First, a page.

One way educators can successfully achieve this, Park said, is by developing and enhancing their own pedagogical content knowledge (PCK). 

“PCK is the blending of content and pedagogy into an understanding of how pedagogical topics, issues or problems should be organized, represented and adapted to the needs of diverse students in a particular context,” Park said. “In other words, PCK enables teachers to translate their content knowledge into forms that are more accessible and comprehensible to students.”

To develop and execute PCK in their science teaching, Park said educators need to synthesize and integrate multiple domains of knowledge, including those related to assessment, curriculum, their students, instructional strategies, their teaching goals and the nature of science.

Her research has shown effective professional development programs can be successful in supporting the development of teachers’ pedagogical content knowledge, ultimately leading to better engagement among their students.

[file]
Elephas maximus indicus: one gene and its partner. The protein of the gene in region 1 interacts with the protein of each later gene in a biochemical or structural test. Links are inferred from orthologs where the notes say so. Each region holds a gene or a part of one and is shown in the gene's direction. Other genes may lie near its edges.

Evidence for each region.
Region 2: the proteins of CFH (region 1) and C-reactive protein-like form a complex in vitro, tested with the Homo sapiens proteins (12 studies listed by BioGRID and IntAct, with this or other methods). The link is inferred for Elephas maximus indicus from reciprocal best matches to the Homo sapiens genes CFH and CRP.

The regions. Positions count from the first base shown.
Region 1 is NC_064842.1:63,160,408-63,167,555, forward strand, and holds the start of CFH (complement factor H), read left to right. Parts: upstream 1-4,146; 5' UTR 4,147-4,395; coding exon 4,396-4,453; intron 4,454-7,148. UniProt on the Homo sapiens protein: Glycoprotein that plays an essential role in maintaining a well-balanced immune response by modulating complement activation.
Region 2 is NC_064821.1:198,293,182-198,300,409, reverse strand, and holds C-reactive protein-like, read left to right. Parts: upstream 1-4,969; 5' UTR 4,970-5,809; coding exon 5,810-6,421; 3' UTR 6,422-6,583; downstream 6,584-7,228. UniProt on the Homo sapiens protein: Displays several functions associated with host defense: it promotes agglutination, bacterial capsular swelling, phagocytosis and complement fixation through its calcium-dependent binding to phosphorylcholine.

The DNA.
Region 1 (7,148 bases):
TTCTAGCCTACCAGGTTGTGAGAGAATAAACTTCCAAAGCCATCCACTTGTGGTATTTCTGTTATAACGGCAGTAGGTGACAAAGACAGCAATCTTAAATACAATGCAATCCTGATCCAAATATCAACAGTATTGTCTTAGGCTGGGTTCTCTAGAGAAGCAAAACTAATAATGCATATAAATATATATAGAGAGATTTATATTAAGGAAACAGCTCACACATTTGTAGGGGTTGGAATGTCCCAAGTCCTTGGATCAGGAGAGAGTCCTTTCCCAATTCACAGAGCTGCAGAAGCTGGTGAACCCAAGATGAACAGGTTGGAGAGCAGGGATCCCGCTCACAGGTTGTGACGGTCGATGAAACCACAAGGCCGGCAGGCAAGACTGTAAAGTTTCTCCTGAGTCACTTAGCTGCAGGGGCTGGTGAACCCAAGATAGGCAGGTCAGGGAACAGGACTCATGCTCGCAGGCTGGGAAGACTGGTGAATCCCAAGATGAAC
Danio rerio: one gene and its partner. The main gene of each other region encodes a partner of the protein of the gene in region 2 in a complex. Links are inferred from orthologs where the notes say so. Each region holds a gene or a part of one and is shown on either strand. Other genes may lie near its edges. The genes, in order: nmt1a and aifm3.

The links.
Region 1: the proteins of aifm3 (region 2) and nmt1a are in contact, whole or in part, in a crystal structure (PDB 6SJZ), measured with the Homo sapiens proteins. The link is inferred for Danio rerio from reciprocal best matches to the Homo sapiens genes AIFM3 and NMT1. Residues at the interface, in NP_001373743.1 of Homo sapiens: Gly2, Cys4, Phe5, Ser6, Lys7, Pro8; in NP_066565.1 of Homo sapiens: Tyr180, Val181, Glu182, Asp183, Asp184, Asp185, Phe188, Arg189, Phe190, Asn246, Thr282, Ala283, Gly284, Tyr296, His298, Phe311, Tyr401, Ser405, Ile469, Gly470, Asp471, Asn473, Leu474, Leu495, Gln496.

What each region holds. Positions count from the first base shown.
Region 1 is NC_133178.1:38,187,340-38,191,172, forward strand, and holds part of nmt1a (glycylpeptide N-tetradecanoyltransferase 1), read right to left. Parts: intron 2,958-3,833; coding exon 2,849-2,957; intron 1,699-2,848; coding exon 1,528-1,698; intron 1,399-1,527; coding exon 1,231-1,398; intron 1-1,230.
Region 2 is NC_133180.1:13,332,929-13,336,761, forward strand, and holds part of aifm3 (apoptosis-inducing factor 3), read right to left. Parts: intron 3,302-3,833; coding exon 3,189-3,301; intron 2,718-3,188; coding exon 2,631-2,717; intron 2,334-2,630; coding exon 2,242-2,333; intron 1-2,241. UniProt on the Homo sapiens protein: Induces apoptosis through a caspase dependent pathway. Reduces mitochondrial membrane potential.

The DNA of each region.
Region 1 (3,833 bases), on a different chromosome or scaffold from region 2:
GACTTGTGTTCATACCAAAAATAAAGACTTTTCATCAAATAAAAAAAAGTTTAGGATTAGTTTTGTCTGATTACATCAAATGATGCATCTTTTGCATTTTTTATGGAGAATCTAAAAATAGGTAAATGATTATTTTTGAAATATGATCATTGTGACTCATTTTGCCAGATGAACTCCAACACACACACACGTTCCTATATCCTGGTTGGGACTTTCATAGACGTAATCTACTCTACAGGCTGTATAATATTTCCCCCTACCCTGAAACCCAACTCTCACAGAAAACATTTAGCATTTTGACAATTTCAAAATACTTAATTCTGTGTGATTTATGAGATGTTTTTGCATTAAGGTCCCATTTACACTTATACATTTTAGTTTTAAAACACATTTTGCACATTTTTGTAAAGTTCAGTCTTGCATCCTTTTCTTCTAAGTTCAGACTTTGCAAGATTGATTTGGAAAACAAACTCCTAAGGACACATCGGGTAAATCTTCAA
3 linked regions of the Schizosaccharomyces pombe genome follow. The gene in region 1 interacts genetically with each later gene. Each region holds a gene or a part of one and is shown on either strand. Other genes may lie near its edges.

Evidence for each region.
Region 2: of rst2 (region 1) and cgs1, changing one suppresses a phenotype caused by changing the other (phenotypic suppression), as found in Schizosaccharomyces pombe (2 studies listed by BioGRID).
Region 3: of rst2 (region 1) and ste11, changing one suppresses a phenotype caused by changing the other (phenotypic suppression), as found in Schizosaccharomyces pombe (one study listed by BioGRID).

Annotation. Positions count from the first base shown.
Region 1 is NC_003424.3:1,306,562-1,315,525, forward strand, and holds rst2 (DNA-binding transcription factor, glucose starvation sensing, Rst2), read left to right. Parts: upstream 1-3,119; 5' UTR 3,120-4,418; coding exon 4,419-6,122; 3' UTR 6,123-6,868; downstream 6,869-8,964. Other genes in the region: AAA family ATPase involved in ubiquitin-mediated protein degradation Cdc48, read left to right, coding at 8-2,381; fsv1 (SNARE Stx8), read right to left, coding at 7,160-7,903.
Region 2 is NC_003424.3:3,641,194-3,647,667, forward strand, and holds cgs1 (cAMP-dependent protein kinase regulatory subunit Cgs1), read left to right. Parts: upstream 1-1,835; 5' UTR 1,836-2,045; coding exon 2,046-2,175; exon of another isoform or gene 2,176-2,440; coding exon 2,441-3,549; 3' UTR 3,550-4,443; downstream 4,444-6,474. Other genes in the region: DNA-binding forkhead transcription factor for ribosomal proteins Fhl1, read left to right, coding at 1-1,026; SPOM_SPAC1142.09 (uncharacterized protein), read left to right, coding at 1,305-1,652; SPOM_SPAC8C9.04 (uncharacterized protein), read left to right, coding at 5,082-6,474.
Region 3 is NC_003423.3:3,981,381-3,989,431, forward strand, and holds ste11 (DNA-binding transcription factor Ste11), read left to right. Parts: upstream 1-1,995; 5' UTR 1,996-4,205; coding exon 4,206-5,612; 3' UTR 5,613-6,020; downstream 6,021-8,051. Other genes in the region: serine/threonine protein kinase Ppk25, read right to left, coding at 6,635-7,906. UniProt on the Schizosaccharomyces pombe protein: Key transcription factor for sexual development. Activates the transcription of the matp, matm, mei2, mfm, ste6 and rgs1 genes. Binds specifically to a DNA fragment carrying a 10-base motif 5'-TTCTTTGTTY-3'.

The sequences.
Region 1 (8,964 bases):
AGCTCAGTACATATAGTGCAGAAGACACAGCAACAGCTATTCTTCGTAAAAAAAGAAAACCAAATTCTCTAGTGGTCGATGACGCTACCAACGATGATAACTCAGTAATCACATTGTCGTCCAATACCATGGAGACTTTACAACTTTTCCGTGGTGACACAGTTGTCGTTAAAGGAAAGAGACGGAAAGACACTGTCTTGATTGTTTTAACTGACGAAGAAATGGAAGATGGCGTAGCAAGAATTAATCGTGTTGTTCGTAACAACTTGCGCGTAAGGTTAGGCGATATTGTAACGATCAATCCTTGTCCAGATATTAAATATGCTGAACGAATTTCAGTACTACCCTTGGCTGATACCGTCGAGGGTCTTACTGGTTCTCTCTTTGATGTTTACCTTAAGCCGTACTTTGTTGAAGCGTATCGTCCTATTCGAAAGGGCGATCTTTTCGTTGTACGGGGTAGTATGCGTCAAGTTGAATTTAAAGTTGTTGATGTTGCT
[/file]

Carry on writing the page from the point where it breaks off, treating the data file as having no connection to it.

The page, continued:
Professional development that places a focus not only on subject matter content but the way in which students learn that content, Park said, is particularly effective at improving teachers’ PCK. Additionally, it is important that any professional development aimed at improving PCK be a long-term program with sustained support. 

“Additionally, promoting participation of teachers from the same school, same district, same subject and same grade would be the best way to promote peer interactions, peer reflections and peer mentoring, and increase meaningful social interactions that contribute to teachers learning how to teach,” she said. 

Park’s own research included the design and implementation of professional development for high school biology teachers from rural, underserved schools. Biology teachers in those schools were typically the only science teachers in their building and were often asked to teach all science courses, even if those courses were outside of their specialized discipline.